Taylor Pyatt has displayed impressive hockey sense in his first two games
A two game sample size is hardly enough to evaluate anyone, and clearly none of the Rangers played particularly well in the season’s opening weekend, but here are some initial impressions of the newest Blueshirts:
Rick Nash – As coach John Tortorella said following Sunday’s game, “he’s the real deal.” Nash has been an absolute puck magnet, has already displayed soft hands and creative stickhandling, is using his body extremely well to create separation between the puck and defenders and has even thrown a few solid hits. Nash understandably wants to make a good impression with his new club, but I’ve also been pleased to see that he’s continued competing very hard in both losing efforts.
Arron Asham – Asham has only played one game thus far thanks to a carryover suspension, but he was pretty much as billed in his first match against the Penguins. Asham was sent out for the opening faceoff and immediately got into a pretty spirited fight with Tanner Glass. Asham only played 5:53 on Sunday, so we can’t glean much else, but I do think he’s a better skater than the Rangers often have in the bottom-six.
Taylor Pyatt – I’ve been extremely disappointed in Pyatt’s speed; I’d seen plenty of scouting reports touting his wheels and he’s been one of the slower Blueshirts out there. Pyatt did score a goal on Sunday and seems to have pretty solid hockey sense; he’s been in perfect position on several occasions and already seems to have earned some level of trust from Tortorella. I expect Pyatt to play with everyone from Richards and Nash to Asham and Rupp before the season’s over.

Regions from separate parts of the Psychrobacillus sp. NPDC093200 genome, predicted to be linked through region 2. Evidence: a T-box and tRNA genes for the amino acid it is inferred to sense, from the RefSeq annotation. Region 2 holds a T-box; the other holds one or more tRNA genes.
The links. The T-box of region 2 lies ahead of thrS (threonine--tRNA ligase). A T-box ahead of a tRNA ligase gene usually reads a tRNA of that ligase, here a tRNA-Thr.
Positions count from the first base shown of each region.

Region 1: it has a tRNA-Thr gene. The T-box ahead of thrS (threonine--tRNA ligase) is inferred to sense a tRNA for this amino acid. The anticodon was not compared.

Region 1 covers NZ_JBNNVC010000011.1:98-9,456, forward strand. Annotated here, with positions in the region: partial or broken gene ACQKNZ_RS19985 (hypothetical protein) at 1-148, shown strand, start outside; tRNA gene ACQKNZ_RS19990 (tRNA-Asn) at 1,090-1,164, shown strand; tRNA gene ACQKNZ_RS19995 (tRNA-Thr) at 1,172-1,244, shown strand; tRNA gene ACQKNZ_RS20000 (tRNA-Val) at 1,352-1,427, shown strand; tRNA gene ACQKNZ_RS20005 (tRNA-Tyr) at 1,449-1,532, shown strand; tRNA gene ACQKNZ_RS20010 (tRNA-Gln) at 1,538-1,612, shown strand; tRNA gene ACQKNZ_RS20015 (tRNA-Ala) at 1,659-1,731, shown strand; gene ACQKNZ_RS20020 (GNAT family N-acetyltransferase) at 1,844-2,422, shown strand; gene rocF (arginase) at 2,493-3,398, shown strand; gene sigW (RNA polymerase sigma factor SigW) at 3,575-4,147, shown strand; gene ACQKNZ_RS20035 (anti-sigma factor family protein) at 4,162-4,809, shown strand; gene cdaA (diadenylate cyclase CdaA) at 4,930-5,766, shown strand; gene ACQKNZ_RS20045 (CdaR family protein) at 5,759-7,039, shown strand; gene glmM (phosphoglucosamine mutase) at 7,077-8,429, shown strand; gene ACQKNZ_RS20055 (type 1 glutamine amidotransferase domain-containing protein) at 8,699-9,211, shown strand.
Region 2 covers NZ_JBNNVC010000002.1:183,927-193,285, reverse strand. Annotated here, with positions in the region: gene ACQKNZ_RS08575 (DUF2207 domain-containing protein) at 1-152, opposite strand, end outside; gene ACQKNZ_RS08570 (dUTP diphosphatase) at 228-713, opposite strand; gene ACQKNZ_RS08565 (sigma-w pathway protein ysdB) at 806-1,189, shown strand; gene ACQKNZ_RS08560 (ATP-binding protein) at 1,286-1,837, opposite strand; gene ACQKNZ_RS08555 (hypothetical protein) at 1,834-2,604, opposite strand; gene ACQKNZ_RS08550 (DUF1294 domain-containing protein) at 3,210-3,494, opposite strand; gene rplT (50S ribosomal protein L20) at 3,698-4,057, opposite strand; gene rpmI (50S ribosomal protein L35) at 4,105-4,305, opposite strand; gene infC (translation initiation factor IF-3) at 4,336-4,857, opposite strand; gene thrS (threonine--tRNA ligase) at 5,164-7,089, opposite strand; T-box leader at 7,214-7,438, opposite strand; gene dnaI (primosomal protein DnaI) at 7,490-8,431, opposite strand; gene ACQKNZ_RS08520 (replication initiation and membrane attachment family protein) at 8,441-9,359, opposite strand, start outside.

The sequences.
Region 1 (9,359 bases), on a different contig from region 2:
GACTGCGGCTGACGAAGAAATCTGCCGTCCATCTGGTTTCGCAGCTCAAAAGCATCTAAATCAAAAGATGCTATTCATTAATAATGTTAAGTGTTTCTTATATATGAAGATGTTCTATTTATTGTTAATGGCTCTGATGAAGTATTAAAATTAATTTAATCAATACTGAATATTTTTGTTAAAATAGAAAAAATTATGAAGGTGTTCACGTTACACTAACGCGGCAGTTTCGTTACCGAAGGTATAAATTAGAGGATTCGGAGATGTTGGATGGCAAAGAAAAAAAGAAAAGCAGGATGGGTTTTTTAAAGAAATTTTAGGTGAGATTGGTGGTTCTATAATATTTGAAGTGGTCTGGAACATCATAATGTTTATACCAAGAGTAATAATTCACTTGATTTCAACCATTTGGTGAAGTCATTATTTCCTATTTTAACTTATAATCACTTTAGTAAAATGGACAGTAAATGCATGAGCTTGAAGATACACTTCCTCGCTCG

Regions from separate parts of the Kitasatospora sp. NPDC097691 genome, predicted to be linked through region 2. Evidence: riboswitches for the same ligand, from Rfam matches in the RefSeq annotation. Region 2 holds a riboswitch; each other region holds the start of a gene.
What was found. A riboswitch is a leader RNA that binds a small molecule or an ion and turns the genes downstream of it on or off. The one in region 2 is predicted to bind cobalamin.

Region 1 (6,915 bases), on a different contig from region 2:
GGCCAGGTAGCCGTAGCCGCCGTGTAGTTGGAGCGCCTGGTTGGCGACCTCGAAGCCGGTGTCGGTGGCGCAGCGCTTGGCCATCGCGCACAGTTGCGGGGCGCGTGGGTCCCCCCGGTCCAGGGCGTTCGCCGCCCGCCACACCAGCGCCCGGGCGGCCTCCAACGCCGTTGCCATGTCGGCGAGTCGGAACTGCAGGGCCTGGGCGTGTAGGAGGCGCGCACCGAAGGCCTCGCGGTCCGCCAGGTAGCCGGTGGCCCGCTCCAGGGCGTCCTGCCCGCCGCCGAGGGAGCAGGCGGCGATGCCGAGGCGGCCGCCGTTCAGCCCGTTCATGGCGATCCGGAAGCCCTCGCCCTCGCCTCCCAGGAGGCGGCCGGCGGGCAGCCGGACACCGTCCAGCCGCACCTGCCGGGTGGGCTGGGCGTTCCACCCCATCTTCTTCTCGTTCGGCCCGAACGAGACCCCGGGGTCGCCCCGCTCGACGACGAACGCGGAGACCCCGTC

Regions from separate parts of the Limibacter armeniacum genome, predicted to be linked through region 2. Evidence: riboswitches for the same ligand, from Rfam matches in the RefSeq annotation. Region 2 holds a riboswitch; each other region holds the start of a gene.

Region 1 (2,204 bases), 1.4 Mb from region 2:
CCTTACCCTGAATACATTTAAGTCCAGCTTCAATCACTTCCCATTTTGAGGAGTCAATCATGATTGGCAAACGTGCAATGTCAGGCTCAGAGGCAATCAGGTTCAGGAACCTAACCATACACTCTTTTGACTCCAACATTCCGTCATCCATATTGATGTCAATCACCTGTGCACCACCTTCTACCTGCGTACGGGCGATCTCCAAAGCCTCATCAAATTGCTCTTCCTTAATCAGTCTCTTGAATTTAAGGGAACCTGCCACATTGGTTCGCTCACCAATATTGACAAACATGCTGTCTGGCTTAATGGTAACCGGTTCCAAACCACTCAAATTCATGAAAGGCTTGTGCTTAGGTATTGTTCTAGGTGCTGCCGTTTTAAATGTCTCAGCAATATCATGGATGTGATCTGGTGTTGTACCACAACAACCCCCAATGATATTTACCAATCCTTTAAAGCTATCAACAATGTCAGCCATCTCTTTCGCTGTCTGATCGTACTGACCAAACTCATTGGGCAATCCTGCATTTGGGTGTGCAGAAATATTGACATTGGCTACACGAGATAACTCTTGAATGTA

Chris Kreider – Yes, he counts. Kreider seems bound for some AHL seasoning if his play doesn’t improve. He’s completely lost defensively and isn’t playing with much confidence after a very poor start to the year with the CT Whale. I’m not too worried about Kreider’s offensive game given the incredible showing he delivered in the postseason, but Kreider’s all-around game is a mess right now.
Jeff Halpern – He’s 36, but it looks like Halpern still has plenty of game left. It’s already clear that he’s going to be important in the faceoff circle and he’s also going to be a trusted penalty killer. I really liked what I saw of Halpern and Mike Rupp together, I’d bet on those two staying together for most of the year. They play simple games that compliment each other well, nothing fancy, but they know their roles. You get the sense that we’ll know what we’re going to get from Halpern every night.